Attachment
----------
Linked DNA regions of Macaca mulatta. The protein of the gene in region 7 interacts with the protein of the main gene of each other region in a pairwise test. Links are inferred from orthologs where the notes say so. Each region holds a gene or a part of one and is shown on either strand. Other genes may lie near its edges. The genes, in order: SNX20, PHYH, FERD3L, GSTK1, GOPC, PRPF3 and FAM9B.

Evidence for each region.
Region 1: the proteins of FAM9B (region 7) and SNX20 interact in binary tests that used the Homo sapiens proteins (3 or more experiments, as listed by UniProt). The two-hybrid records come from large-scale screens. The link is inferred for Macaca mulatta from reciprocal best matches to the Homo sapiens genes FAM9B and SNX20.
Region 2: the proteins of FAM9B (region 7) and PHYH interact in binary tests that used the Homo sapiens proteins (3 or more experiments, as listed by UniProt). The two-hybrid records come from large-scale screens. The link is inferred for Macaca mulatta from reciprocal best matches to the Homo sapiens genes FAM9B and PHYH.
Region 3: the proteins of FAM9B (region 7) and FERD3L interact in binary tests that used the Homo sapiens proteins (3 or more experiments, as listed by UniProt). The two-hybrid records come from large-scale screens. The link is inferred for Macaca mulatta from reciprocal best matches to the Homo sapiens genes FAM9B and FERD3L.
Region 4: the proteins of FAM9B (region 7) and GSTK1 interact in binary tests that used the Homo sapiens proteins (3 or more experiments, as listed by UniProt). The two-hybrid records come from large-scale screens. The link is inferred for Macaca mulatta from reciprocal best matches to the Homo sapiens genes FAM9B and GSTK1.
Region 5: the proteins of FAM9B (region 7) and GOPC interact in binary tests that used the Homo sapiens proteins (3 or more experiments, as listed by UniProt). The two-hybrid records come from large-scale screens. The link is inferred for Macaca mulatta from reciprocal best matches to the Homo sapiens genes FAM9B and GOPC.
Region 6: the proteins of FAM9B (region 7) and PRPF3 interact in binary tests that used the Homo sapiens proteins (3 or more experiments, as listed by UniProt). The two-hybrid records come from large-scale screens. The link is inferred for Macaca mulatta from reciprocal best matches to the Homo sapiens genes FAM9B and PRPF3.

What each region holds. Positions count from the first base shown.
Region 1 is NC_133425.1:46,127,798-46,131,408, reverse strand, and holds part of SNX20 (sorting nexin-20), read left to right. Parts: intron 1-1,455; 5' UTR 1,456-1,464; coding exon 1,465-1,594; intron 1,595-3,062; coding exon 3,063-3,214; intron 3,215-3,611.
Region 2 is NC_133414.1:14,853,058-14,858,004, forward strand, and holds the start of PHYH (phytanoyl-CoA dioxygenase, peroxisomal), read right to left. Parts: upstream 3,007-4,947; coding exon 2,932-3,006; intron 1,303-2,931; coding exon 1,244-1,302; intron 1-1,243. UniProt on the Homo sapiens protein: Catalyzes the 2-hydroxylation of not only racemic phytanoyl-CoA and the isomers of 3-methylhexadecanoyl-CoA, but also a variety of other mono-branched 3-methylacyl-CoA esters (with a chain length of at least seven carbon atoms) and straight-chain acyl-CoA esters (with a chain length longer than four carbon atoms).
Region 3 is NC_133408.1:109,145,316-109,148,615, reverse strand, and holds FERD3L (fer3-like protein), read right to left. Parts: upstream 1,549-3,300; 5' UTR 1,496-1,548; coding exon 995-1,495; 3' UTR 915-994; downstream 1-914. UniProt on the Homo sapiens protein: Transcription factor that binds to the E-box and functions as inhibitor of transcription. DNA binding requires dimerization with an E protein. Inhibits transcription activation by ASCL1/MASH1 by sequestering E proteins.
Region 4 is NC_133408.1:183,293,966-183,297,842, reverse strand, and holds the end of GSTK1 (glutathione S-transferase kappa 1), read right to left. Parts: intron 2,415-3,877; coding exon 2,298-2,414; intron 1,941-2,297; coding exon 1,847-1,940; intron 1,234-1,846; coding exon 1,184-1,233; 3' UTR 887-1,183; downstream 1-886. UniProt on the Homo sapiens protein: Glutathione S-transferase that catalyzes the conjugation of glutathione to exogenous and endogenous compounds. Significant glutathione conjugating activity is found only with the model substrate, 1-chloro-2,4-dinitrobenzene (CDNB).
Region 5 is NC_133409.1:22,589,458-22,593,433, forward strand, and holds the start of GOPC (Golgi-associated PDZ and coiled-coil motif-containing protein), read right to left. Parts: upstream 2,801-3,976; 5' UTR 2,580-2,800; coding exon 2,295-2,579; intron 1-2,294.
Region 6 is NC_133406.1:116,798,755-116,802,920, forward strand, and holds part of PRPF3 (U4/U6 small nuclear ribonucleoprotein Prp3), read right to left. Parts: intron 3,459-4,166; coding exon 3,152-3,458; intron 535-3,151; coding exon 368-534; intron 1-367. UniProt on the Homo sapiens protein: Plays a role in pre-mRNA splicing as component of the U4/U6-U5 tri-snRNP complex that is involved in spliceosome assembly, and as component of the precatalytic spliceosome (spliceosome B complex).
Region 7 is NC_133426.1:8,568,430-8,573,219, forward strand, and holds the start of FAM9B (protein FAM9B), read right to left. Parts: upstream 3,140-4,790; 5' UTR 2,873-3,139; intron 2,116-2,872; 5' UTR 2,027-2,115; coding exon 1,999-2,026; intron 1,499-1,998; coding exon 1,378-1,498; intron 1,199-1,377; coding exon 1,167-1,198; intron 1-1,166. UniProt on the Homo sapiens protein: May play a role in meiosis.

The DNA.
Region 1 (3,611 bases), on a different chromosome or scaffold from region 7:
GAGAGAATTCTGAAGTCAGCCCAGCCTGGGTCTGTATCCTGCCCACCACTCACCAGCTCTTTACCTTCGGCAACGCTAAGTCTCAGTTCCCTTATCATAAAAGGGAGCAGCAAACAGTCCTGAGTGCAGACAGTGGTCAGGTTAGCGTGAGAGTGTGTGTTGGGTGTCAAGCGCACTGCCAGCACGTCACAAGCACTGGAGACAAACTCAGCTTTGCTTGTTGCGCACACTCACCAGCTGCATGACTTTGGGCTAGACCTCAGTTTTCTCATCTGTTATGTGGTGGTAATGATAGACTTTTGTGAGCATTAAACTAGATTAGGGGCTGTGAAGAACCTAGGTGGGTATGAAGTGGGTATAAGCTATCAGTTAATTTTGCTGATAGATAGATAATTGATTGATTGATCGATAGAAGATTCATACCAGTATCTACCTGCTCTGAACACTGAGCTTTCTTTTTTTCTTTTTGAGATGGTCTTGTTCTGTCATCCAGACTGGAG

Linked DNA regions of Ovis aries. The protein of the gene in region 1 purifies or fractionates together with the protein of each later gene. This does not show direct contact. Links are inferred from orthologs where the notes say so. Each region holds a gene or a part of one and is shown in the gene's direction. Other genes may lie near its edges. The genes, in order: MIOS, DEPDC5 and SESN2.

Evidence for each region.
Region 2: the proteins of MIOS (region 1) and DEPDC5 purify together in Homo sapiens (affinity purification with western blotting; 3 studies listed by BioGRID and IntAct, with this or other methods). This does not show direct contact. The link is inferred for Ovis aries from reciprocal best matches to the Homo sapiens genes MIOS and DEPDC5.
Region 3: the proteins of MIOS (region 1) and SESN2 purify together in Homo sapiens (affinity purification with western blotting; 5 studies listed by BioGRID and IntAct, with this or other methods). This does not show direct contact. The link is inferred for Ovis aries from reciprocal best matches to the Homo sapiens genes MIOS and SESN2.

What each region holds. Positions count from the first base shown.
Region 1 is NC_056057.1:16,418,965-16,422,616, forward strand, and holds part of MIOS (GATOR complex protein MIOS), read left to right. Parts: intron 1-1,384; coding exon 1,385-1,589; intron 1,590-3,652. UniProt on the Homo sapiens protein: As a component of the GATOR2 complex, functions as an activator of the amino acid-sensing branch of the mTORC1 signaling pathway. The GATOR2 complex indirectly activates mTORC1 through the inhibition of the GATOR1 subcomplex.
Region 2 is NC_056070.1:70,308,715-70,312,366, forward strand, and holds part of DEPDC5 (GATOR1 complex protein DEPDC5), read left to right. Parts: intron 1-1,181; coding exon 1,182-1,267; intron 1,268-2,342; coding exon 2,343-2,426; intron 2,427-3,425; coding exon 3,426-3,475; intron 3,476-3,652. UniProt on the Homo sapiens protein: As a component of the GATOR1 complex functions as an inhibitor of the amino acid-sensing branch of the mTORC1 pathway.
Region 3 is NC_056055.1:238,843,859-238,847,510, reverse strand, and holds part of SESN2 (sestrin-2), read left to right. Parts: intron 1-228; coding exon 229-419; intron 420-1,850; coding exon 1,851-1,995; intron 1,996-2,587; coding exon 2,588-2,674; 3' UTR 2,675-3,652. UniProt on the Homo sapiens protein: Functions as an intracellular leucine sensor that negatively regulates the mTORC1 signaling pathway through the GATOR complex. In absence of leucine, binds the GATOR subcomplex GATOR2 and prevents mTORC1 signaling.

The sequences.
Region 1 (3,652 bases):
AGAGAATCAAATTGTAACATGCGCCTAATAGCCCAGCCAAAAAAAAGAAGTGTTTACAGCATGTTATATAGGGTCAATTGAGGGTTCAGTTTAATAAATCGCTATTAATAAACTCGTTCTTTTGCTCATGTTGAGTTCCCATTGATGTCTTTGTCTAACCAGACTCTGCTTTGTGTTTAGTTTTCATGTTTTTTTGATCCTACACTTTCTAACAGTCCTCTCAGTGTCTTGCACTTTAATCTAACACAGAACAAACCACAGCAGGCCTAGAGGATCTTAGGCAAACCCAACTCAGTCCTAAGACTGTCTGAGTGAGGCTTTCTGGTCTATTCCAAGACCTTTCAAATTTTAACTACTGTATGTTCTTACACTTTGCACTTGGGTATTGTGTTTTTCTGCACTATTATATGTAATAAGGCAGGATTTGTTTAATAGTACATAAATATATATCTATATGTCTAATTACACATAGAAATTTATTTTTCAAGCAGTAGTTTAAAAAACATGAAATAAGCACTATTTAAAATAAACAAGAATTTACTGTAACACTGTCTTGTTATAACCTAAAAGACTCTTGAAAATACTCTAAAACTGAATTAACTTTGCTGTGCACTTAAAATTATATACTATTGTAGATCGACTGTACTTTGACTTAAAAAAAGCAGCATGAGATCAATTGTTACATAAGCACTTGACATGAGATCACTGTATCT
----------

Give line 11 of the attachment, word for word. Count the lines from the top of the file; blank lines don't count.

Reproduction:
Region 2 is NC_133414.1:14,853,058-14,858,004, forward strand, and holds the start of PHYH (phytanoyl-CoA dioxygenase, peroxisomal), read right to left. Parts: upstream 3,007-4,947; coding exon 2,932-3,006; intron 1,303-2,931; coding exon 1,244-1,302; intron 1-1,243. UniProt on the Homo sapiens protein: Catalyzes the 2-hydroxylation of not only racemic phytanoyl-CoA and the isomers of 3-methylhexadecanoyl-CoA, but also a variety of other mono-branched 3-methylacyl-CoA esters (with a chain length of at least seven carbon atoms) and straight-chain acyl-CoA esters (with a chain length longer than four carbon atoms).